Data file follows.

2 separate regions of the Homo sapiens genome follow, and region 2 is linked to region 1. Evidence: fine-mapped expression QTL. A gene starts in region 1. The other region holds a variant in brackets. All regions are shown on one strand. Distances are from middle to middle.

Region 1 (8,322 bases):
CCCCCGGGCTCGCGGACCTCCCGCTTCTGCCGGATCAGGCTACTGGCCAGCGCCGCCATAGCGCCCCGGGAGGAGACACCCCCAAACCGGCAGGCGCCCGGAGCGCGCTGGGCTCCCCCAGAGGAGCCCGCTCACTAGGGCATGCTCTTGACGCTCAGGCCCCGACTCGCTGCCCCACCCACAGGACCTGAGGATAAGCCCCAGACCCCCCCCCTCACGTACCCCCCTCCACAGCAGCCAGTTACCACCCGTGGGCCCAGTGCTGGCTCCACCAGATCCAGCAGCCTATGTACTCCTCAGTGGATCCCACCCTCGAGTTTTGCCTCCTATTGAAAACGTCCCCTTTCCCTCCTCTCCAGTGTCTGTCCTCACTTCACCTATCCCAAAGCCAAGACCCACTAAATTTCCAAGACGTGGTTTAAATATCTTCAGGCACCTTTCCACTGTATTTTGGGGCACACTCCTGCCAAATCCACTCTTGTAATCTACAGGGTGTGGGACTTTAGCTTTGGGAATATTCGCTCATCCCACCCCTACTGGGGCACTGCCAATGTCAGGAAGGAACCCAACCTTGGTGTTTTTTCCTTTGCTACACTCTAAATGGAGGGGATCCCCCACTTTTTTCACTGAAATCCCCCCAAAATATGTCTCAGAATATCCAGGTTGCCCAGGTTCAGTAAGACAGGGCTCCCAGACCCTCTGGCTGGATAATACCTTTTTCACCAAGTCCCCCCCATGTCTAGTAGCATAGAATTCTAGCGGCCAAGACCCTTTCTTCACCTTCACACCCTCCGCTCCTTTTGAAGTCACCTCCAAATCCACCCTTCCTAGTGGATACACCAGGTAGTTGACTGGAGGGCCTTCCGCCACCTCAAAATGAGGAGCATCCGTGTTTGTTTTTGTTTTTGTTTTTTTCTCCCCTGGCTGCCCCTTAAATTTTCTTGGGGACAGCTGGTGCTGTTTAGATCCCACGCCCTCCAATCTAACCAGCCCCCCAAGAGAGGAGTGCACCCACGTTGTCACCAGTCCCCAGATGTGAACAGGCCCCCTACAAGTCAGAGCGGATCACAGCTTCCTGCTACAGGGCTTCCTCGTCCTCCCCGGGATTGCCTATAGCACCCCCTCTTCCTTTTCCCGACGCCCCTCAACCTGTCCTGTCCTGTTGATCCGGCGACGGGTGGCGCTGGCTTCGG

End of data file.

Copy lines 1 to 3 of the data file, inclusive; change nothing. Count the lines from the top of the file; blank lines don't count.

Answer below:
2 separate regions of the Homo sapiens genome follow, and region 2 is linked to region 1. Evidence: fine-mapped expression QTL. A gene starts in region 1. The other region holds a variant in brackets. All regions are shown on one strand. Distances are from middle to middle.

Region 1 (8,322 bases):
CCCCCGGGCTCGCGGACCTCCCGCTTCTGCCGGATCAGGCTACTGGCCAGCGCCGCCATAGCGCCCCGGGAGGAGACACCCCCAAACCGGCAGGCGCCCGGAGCGCGCTGGGCTCCCCCAGAGGAGCCCGCTCACTAGGGCATGCTCTTGACGCTCAGGCCCCGACTCGCTGCCCCACCCACAGGACCTGAGGATAAGCCCCAGACCCCCCCCCTCACGTACCCCCCTCCACAGCAGCCAGTTACCACCCGTGGGCCCAGTGCTGGCTCCACCAGATCCAGCAGCCTATGTACTCCTCAGTGGATCCCACCCTCGAGTTTTGCCTCCTATTGAAAACGTCCCCTTTCCCTCCTCTCCAGTGTCTGTCCTCACTTCACCTATCCCAAAGCCAAGACCCACTAAATTTCCAAGACGTGGTTTAAATATCTTCAGGCACCTTTCCACTGTATTTTGGGGCACACTCCTGCCAAATCCACTCTTGTAATCTACAGGGTGTGGGACTTTAGCTTTGGGAATATTCGCTCATCCCACCCCTACTGGGGCACTGCCAATGTCAGGAAGGAACCCAACCTTGGTGTTTTTTCCTTTGCTACACTCTAAATGGAGGGGATCCCCCACTTTTTTCACTGAAATCCCCCCAAAATATGTCTCAGAATATCCAGGTTGCCCAGGTTCAGTAAGACAGGGCTCCCAGACCCTCTGGCTGGATAATACCTTTTTCACCAAGTCCCCCCCATGTCTAGTAGCATAGAATTCTAGCGGCCAAGACCCTTTCTTCACCTTCACACCCTCCGCTCCTTTTGAAGTCACCTCCAAATCCACCCTTCCTAGTGGATACACCAGGTAGTTGACTGGAGGGCCTTCCGCCACCTCAAAATGAGGAGCATCCGTGTTTGTTTTTGTTTTTGTTTTTTTCTCCCCTGGCTGCCCCTTAAATTTTCTTGGGGACAGCTGGTGCTGTTTAGATCCCACGCCCTCCAATCTAACCAGCCCCCCAAGAGAGGAGTGCACCCACGTTGTCACCAGTCCCCAGATGTGAACAGGCCCCCTACAAGTCAGAGCGGATCACAGCTTCCTGCTACAGGGCTTCCTCGTCCTCCCCGGGATTGCCTATAGCACCCCCTCTTCCTTTTCCCGACGCCCCTCAACCTGTCCTGTCCTGTTGATCCGGCGACGGGTGGCGCTGGCTTCGG